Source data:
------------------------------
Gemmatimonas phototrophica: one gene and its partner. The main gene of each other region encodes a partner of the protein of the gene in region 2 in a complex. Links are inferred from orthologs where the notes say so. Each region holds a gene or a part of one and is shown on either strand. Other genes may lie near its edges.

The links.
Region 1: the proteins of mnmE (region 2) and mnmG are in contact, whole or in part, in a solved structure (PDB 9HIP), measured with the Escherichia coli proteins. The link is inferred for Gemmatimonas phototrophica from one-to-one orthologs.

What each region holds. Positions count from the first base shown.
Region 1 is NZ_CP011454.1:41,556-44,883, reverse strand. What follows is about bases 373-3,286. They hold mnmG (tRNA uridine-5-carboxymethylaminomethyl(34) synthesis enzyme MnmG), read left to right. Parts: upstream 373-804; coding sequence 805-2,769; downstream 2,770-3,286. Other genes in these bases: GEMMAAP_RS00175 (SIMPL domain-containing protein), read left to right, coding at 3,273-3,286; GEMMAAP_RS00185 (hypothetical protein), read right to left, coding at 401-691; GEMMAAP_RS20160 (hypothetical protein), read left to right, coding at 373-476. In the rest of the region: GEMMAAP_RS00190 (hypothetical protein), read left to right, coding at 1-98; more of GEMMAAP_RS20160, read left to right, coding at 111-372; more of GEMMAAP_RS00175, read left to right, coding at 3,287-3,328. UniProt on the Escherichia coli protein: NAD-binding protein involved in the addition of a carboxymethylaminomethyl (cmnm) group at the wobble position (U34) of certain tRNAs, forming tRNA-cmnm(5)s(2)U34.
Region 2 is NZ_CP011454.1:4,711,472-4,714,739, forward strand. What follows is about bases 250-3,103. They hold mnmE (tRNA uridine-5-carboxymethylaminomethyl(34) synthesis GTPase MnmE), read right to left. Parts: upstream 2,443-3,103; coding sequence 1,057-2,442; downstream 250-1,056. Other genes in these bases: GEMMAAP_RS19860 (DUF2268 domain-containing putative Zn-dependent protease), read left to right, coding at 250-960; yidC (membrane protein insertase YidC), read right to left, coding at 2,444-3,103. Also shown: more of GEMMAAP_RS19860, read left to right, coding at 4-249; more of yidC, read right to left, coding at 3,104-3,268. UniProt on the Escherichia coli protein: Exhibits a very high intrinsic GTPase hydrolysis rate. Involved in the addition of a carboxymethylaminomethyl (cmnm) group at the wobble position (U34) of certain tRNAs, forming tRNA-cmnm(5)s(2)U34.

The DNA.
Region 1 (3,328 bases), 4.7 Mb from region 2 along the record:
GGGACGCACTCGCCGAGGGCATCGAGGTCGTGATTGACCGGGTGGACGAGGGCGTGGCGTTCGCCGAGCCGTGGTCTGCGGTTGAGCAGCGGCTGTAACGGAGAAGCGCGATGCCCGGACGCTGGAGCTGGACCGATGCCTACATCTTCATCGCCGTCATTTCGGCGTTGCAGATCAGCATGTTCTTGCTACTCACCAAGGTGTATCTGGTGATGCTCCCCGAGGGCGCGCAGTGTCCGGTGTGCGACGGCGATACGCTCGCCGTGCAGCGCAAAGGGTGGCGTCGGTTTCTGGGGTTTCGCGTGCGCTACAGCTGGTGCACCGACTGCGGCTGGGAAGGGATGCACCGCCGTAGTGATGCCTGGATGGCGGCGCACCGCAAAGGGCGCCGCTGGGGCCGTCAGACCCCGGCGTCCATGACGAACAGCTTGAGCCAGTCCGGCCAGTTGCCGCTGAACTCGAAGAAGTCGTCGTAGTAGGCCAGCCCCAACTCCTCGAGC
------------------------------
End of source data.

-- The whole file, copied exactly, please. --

Gemmatimonas phototrophica: one gene and its partner. The main gene of each other region encodes a partner of the protein of the gene in region 2 in a complex. Links are inferred from orthologs where the notes say so. Each region holds a gene or a part of one and is shown on either strand. Other genes may lie near its edges.

The links.
Region 1: the proteins of mnmE (region 2) and mnmG are in contact, whole or in part, in a solved structure (PDB 9HIP), measured with the Escherichia coli proteins. The link is inferred for Gemmatimonas phototrophica from one-to-one orthologs.

What each region holds. Positions count from the first base shown.
Region 1 is NZ_CP011454.1:41,556-44,883, reverse strand. What follows is about bases 373-3,286. They hold mnmG (tRNA uridine-5-carboxymethylaminomethyl(34) synthesis enzyme MnmG), read left to right. Parts: upstream 373-804; coding sequence 805-2,769; downstream 2,770-3,286. Other genes in these bases: GEMMAAP_RS00175 (SIMPL domain-containing protein), read left to right, coding at 3,273-3,286; GEMMAAP_RS00185 (hypothetical protein), read right to left, coding at 401-691; GEMMAAP_RS20160 (hypothetical protein), read left to right, coding at 373-476. In the rest of the region: GEMMAAP_RS00190 (hypothetical protein), read left to right, coding at 1-98; more of GEMMAAP_RS20160, read left to right, coding at 111-372; more of GEMMAAP_RS00175, read left to right, coding at 3,287-3,328. UniProt on the Escherichia coli protein: NAD-binding protein involved in the addition of a carboxymethylaminomethyl (cmnm) group at the wobble position (U34) of certain tRNAs, forming tRNA-cmnm(5)s(2)U34.
Region 2 is NZ_CP011454.1:4,711,472-4,714,739, forward strand. What follows is about bases 250-3,103. They hold mnmE (tRNA uridine-5-carboxymethylaminomethyl(34) synthesis GTPase MnmE), read right to left. Parts: upstream 2,443-3,103; coding sequence 1,057-2,442; downstream 250-1,056. Other genes in these bases: GEMMAAP_RS19860 (DUF2268 domain-containing putative Zn-dependent protease), read left to right, coding at 250-960; yidC (membrane protein insertase YidC), read right to left, coding at 2,444-3,103. Also shown: more of GEMMAAP_RS19860, read left to right, coding at 4-249; more of yidC, read right to left, coding at 3,104-3,268. UniProt on the Escherichia coli protein: Exhibits a very high intrinsic GTPase hydrolysis rate. Involved in the addition of a carboxymethylaminomethyl (cmnm) group at the wobble position (U34) of certain tRNAs, forming tRNA-cmnm(5)s(2)U34.

The DNA.
Region 1 (3,328 bases), 4.7 Mb from region 2 along the record:
GGGACGCACTCGCCGAGGGCATCGAGGTCGTGATTGACCGGGTGGACGAGGGCGTGGCGTTCGCCGAGCCGTGGTCTGCGGTTGAGCAGCGGCTGTAACGGAGAAGCGCGATGCCCGGACGCTGGAGCTGGACCGATGCCTACATCTTCATCGCCGTCATTTCGGCGTTGCAGATCAGCATGTTCTTGCTACTCACCAAGGTGTATCTGGTGATGCTCCCCGAGGGCGCGCAGTGTCCGGTGTGCGACGGCGATACGCTCGCCGTGCAGCGCAAAGGGTGGCGTCGGTTTCTGGGGTTTCGCGTGCGCTACAGCTGGTGCACCGACTGCGGCTGGGAAGGGATGCACCGCCGTAGTGATGCCTGGATGGCGGCGCACCGCAAAGGGCGCCGCTGGGGCCGTCAGACCCCGGCGTCCATGACGAACAGCTTGAGCCAGTCCGGCCAGTTGCCGCTGAACTCGAAGAAGTCGTCGTAGTAGGCCAGCCCCAACTCCTCGAGC